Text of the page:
HOME CHAT NAB PRAYERS FORUMS COMMUNITY RCIA MAGAZINE CATECHISM LINKS CONTACT
 CATHOLIC ENCYCLOPEDIA  A B C D E F G H I J K L M N O P Q R S T U V W X Y Z
 CATHOLIC SAINTS INDEX  A B C D E F G H I J K L M N O P Q R S T U V W X Y Z
 CATHOLIC DICTIONARY  A B C D E F G H I J K L M N O P Q R S T U V W X Y Z


Home
 
Bible
 
Catechism
 
Chat
 
Catholic Encyclopedia
 
Church Fathers
 
Classics Library
 
Church Documents
 
Discussion
 
Mysticism
 
Prayer
 
Prayer Requests
 
RCIA
 
Vocations
 
Ray of Hope
 
Saints
 
Social Doctrine
 
Links
 
Contact
 







The Great Commentary Of Cornelius À Lapide Volumes 1 To 8

1 Jesus entertained at supper at Bethany, anointed by Mary Magdalene, defends her against the murmurings of the Jews. 12 Enters Jerusalem riding upon an ass. 24 In a parable He foretells His coming passion; is glorified by a voice from heaven; foretells that He would draw all to Himself. 37 Announces the unbelief of the Jews in general, though some believed on Him secretly.

Ver. 1.—Then Jesus six days before the Passover, &c. He came from Ephraim, as the Passover was drawing on when He was to die. And He came to Bethany to prepare Himself for it; nay more, to offer Himself for death, and furnish an opportunity for it through the covetousness of Judas. This explains why He first went to Bethany. For the chief priests had ordered that He should be seized. And He, knowing this by divine inspiration, came to Bethany, where He had many well-wishers, among whom He could remain in security, and might thence shortly afterwards enter Jerusalem in solemn pomp on Palm Sunday, as the Paschal Lamb who was to be offered for the sins of the world.

Bethany, which is close to Mount Olivet, signifies in Hebrew the house of obedience. From this place He wished to go to His Cross. For as the Gloss says, By being obedient even as far as to the death of the Cross, He taught His Church obedience, on the Mount of Oil, i.e., the Mount of Mercy, which cannot be hid, and by which He raises up those who are buried in grievous sins. A supper is there made by the faith and devotion of the righteous. Martha ministers, when each of the faithful offers to the Lord works of devotion, and Lazarus, i.e., those who have been raised up (from sin), with those who have remained stedfast in their righteousness, joyfully feast on the Lord’s presence.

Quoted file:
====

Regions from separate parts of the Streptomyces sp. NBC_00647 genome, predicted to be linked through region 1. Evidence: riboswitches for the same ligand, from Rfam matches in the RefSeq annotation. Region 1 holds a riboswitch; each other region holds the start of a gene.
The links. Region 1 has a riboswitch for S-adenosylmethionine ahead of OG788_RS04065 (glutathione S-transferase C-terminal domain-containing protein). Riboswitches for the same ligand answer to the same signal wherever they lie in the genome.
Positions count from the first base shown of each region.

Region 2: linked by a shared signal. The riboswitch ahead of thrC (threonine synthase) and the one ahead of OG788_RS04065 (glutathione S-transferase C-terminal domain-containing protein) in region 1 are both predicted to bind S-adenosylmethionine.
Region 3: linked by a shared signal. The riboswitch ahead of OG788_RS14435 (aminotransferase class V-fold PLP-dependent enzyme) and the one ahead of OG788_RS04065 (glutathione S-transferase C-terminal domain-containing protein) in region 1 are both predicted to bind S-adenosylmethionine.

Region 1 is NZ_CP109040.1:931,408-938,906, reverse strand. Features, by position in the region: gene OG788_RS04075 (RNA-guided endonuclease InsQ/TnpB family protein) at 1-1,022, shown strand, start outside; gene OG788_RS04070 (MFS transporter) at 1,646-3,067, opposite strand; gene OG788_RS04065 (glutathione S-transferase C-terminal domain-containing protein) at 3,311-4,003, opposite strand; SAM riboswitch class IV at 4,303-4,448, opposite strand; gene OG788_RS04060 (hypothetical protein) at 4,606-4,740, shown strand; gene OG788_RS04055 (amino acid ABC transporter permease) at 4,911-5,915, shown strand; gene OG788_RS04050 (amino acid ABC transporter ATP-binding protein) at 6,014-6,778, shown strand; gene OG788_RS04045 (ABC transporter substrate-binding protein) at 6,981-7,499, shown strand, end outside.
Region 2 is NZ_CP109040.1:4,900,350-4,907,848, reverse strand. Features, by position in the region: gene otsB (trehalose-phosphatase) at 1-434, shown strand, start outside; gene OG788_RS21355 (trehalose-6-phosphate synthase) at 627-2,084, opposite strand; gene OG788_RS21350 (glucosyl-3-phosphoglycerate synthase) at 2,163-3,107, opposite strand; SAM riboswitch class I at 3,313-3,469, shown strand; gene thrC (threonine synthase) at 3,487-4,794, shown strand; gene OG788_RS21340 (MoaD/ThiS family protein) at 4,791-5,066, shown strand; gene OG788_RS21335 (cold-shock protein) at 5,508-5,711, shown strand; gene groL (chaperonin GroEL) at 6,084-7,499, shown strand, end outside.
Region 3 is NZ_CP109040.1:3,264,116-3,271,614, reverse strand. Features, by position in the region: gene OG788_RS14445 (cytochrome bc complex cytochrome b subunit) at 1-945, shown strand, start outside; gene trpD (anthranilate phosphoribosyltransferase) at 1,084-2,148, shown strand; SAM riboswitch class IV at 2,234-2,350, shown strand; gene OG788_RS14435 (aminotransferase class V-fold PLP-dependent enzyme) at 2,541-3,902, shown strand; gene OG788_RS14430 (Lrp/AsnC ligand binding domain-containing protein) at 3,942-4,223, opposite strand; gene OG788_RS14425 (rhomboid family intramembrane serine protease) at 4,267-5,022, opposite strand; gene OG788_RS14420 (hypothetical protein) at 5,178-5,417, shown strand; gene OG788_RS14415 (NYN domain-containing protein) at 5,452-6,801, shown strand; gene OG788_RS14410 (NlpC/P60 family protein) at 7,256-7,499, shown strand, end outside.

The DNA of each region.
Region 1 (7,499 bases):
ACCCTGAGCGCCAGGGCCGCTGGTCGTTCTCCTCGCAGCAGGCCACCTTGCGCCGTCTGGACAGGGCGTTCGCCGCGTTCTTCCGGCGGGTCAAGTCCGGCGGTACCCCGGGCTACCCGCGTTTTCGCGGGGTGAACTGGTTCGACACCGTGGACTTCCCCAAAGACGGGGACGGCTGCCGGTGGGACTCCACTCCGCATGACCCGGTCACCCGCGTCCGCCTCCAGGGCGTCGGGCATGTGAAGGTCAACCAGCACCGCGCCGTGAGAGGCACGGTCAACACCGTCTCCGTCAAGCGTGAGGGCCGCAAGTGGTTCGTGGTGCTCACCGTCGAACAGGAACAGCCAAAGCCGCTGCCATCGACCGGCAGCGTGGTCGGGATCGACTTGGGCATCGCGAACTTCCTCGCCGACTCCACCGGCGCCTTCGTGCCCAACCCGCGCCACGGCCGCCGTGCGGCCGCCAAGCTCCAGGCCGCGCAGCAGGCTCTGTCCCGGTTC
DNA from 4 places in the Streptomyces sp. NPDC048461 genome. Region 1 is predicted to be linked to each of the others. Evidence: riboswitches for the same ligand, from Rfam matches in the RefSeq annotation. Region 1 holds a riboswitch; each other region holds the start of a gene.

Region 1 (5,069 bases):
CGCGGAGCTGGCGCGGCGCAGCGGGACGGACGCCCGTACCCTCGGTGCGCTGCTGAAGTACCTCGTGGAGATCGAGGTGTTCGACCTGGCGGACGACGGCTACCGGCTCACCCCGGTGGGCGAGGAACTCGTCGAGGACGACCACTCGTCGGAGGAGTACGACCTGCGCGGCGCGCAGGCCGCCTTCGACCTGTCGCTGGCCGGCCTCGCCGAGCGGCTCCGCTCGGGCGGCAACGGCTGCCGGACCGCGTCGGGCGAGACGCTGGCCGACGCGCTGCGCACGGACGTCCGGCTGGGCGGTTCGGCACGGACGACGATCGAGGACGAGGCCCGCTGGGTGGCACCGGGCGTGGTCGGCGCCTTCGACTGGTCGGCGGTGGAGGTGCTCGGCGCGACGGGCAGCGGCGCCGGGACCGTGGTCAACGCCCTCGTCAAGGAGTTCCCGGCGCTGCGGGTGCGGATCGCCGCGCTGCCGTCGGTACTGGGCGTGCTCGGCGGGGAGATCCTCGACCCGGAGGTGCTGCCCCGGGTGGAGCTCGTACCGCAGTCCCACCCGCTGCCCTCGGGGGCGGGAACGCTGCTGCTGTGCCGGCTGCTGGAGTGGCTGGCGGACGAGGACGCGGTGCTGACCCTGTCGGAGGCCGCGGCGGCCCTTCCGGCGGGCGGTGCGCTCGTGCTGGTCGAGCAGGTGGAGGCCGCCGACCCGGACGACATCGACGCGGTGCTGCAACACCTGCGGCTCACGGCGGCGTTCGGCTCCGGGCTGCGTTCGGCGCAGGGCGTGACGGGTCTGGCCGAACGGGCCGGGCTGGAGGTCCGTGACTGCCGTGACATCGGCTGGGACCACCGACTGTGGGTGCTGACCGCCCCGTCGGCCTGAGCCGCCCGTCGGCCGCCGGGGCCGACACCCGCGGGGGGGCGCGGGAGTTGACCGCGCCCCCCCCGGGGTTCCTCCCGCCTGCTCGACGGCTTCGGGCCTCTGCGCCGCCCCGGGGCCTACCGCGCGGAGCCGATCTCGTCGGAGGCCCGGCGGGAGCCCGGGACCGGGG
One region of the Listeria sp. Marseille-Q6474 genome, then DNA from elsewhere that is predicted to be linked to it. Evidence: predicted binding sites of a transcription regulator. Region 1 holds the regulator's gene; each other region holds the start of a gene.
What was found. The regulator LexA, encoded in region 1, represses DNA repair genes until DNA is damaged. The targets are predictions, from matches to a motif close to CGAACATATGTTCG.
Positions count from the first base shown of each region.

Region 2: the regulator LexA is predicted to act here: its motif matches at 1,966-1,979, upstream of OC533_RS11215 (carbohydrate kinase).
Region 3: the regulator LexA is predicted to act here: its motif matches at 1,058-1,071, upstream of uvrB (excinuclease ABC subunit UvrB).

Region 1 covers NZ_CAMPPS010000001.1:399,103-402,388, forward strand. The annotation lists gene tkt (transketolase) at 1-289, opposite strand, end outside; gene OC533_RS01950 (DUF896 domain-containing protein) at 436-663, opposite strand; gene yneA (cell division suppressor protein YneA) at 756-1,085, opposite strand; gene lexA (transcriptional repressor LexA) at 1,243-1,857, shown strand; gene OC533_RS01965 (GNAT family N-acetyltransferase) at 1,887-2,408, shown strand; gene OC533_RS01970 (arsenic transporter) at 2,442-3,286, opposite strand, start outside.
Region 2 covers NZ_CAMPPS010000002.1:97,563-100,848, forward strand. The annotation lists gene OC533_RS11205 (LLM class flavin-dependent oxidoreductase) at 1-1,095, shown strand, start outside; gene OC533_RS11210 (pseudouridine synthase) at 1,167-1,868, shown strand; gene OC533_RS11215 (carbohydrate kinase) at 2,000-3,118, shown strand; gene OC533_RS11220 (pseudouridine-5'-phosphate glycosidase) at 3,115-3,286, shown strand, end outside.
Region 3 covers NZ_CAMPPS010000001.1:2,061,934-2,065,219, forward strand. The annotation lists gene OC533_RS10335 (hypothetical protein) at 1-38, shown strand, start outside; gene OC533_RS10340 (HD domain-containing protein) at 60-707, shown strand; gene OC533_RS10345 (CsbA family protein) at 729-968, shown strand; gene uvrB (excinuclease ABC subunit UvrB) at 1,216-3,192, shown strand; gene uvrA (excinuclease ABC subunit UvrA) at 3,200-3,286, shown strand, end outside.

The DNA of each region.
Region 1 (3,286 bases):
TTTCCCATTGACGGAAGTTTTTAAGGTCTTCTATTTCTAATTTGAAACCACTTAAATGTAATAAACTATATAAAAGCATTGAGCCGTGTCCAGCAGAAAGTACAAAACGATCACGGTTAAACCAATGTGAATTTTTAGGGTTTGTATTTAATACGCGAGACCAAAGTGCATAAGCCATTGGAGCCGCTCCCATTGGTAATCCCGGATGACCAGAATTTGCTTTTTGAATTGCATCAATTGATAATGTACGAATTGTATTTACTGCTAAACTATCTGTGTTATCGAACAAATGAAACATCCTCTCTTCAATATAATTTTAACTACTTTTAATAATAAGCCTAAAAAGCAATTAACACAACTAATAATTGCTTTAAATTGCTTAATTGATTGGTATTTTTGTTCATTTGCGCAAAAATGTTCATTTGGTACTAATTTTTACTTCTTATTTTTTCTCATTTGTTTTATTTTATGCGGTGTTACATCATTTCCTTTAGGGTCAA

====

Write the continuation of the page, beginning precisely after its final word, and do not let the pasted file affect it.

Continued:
Six days before the Passover. It was on the Friday evening that He came from Ephraim. On the following Sabbath they made Him a feast, and on the next day (Palm Sunday) He in solemn manner entered Jerusalem. For the Passover that year fell on the Thursday of that week. He came to Bethany on the Friday, because it was not lawful to journey on the Sabbath.

Symbolically, The Gloss says, “God made all things in six days. On the sixth He made man; in the sixth age of the world He willed to redeem him. He suffered on the sixth day of the week, and died at the sixth hour.”

Whom Jesus raised from the dead. That by His presence He might revive the memory of this miracle, and arouse the people to attend Him on His solemn entry into Jerusalem, and shout Hosanna.

Ver. 2.—There they made Him a supper, &c. To show that He had really risen; as S. Augustine says (in loc.) “He lived, He talked, He partook of the meal: the truth was set forth, the unbelief of the Jews was confounded,”

Ver. 3. Mary (Magdalene) therefore (that she might not be wanting on her part, and in order specially to honour Christ, and to surpass all others in her services, as she surpassed them in love) took a pound of ointment of spikenard, very costly. Ointment of nard was composed of several sweet scents (see Pliny H. N. xiii. 2), and was thick. But this was liquid, as S. Matt. (26:7) says that it was poured on His head. Liquids are very often weighed in vessels, or anyhow the nard itself from which the ointment was made. Or this pound was rather a measure of quantity, not of weight.

Mystically. S. Augustine says, “The ointment was righteousness. Therefore it was of due weight” (libra). The Gloss says, “Mary before anointed His feet as a penitent; but now, when the righteousness of the perfect, and not the mere rudiments of penitence, are designated, she anoints His head and His feet. The pound of ointment is the perfection of righteousness. He anoints the head, who preaches high doctrines respecting Christ; He anoints the feet who respects the least commandments.”

But what is “pistic nard”? (1.) The Commentary on S. Matthew (in S. Jerome) says “mystic,” which is absurd. (2.) S. Augustine says it is so called from the place whence it was brought. But the place itself is uncertain. (3.) Maldonatus derives it ἀπὸ τοῦ πίνειν, meaning that it was liquid, and so could be drunk, other ointments being thick and clotted. (4.) Others derive it from πιέζω, squeezed or pressed out. (5.) As if from πίστις, pure, unadulterated, as nard frequently was. (See Pliny H. N. xii. 13.) So Euthymius, Theophylact, on Mark 12, Baronius, Ribera, Jansenius, Toletus and others. (6.) Pistici is the same as spicati by a change of letters. This was the best kind of ointment. (This point treated at very great length.)

Morally. Here learn that the good works, with which we anoint Christ, ought to be quite free from fault, and of the very best kind. Compare the offerings of Cain and Abel. (See Ps. 66, 20:4, and Dan. 3:40 (Vulg.), Lev. 3:16, Num. 18:17, 29, and Lev. 23:19.)